This has been on my mind lately as I can clearly see the benefits of TDD. I can very easily see how tests could drive a good design if the developer has an idea of what the functionality should be. This may be an overly simplistic statement, but from everything that I’ve read, TDD advocates that you have no design beyond your project architecture and framework choices. That being said, I’d have to guess that even the most hardcore TDDers don’t have a completely blank mental design slate when they start working
My question is this: Can TDD be used in an environment where a senior programmer/designer/architect does a class and/or component design and then hands that design off to a junior developer to implement? In this case the tests would not be the primary driver of the design. I suppose the implementing programmer could implement that design using a test first approach. In that case is it still TDD, or is it something that would be better called Test Driven Implementation? Would something like this work in the real world, or do you think you'd end up with the worst parts of TDD and design up front?
I came across Roy Osherove's blog describing the various meanings of TDD:
What are the possible meanings of TDD?
- Test Driven Development: the idea of writing your code in a test first manner. You may already have an existing design in place.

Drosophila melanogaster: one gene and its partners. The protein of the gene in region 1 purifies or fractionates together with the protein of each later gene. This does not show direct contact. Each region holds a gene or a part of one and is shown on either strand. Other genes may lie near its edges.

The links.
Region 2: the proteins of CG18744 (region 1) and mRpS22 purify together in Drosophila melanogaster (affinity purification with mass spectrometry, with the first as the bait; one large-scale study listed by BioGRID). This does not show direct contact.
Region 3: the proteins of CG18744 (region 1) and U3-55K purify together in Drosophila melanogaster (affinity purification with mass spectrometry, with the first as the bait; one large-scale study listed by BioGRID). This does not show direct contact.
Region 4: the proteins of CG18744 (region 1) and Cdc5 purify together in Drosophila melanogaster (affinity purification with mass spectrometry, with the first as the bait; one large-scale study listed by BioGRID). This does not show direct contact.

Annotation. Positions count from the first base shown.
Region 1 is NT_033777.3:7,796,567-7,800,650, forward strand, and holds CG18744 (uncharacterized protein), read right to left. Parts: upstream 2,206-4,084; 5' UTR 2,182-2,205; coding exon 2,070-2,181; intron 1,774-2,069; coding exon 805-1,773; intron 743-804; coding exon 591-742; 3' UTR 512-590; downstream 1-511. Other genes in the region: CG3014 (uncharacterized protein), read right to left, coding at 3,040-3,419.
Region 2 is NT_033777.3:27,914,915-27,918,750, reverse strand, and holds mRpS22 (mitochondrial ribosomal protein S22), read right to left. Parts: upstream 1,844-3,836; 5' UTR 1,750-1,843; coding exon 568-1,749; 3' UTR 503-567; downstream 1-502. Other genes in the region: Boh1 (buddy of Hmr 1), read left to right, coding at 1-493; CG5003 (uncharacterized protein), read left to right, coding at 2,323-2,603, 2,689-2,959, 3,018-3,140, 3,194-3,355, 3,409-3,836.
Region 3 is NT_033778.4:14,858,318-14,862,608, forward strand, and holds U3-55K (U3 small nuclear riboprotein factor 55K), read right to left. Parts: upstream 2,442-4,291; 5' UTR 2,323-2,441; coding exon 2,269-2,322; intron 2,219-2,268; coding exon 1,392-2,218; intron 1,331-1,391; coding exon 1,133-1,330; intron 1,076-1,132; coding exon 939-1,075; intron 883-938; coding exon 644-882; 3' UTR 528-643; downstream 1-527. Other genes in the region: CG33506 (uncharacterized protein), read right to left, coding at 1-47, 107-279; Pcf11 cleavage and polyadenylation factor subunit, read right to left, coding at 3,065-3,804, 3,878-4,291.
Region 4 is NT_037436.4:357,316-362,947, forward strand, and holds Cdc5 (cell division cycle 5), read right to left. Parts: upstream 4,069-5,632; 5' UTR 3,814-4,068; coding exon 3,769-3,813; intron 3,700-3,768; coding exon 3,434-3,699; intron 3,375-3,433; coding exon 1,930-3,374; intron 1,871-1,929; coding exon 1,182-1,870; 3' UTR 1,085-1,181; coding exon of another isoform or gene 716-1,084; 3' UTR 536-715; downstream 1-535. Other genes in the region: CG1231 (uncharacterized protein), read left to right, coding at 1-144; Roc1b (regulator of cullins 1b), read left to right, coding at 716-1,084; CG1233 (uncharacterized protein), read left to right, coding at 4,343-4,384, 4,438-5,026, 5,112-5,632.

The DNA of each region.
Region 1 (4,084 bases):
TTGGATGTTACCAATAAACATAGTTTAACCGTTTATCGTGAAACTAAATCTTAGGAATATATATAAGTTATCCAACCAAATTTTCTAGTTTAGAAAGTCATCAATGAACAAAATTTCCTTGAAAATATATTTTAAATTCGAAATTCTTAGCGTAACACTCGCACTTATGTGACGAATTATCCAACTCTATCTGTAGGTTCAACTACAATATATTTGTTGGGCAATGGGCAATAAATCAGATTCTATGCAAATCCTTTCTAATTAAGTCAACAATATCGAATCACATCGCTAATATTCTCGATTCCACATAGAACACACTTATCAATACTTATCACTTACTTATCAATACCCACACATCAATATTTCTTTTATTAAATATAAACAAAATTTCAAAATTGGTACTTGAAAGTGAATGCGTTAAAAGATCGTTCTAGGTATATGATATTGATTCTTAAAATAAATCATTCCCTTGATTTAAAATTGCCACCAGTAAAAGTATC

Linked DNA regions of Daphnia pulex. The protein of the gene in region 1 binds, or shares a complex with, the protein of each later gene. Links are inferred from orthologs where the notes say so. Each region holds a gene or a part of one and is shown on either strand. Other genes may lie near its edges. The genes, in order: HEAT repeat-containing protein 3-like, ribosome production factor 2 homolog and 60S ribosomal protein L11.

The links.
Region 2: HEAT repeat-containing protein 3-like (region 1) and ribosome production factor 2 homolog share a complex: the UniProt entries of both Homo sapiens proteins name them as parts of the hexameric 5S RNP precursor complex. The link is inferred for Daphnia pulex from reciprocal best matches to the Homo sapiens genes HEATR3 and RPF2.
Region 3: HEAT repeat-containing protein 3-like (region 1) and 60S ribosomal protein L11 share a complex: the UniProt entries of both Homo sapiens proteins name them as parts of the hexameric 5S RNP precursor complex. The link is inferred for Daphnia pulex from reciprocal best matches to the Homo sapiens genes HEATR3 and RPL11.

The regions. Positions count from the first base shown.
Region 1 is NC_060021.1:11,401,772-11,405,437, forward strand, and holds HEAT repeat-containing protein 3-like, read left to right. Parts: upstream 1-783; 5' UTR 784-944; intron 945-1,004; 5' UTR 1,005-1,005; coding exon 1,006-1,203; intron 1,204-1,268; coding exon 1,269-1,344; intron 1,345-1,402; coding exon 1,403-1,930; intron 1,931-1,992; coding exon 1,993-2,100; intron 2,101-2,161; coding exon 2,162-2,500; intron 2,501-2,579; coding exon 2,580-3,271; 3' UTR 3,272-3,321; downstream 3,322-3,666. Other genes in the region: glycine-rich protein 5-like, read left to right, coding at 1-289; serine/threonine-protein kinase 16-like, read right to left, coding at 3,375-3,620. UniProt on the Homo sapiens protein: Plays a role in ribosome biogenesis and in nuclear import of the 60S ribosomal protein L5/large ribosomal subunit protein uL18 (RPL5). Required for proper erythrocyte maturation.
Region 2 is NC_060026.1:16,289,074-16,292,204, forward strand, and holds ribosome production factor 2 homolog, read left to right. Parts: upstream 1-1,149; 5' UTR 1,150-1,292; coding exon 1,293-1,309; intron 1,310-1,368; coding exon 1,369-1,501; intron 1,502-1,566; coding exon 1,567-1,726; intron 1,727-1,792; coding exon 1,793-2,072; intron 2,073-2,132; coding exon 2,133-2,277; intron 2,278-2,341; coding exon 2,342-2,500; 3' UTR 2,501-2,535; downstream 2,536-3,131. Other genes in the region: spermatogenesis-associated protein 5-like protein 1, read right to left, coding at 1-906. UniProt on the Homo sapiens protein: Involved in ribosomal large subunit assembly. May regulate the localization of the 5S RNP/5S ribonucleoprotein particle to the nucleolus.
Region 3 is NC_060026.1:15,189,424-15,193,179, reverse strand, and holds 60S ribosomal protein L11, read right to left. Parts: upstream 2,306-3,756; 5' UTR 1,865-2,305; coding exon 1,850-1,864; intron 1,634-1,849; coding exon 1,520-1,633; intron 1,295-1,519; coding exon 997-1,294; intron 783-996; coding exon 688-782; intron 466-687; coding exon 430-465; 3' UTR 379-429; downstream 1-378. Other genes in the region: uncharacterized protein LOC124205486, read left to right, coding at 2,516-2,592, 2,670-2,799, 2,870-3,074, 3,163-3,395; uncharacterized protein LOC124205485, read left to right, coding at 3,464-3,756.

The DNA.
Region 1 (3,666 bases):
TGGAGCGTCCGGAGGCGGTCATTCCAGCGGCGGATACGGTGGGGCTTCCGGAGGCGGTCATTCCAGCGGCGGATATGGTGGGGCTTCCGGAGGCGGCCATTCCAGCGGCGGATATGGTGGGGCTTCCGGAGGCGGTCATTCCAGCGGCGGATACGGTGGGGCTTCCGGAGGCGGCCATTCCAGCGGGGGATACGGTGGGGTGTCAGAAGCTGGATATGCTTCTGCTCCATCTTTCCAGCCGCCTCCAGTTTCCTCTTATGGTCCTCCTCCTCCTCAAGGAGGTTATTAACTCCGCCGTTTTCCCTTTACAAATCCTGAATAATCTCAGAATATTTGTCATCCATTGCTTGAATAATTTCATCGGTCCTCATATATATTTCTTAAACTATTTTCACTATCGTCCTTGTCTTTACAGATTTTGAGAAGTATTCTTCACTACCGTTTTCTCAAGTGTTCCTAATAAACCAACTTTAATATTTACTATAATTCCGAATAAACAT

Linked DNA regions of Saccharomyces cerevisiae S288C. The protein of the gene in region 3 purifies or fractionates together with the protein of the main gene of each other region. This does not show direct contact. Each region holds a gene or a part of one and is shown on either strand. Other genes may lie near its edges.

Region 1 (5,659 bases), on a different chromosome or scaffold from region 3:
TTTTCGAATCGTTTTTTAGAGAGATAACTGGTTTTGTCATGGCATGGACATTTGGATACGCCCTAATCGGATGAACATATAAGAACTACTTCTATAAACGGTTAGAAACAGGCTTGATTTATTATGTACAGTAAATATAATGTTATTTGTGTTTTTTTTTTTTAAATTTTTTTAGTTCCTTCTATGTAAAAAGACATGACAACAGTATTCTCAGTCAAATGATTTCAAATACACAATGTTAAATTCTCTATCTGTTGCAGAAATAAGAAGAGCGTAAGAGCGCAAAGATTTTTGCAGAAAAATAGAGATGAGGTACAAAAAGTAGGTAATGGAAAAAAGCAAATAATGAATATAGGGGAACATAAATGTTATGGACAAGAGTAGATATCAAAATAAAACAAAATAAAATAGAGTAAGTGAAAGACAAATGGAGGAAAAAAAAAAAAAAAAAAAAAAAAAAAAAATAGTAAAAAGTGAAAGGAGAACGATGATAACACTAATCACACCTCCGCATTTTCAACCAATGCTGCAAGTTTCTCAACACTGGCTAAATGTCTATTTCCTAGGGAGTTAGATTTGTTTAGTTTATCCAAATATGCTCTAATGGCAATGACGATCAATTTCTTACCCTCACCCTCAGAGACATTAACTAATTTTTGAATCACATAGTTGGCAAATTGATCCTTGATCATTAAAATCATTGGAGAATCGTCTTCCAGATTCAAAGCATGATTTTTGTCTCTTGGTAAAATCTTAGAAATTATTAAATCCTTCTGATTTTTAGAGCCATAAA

- Test Oriented Development: Having unit tests of integration tests in your code and write them out either before or after our write the code. Your code has lots of tests. You recognize the value of tests but you don't necessarily write them before you write the code. Design probably exists before you write the code
- Test Driven Design(the eXtreme Programming way): The idea of using a test-first approach as a fully fledged design technique, where tests are a bonus but the idea is to drive full design from little to no design whatsoever. You design as you go.
- Test Driven Development and Design: using the test-first technique to drive new code and changes, while also allowing it to change and evolve your design as an added bonus. You may already have some design in place before starting to code, but it could very well change because the tests point out various smells.
After reading that, it is fairly clear that the Test Driven Design flavor of TDD probably isn't the best fit in this environment, but the Test Driven Development flavor would probably fit.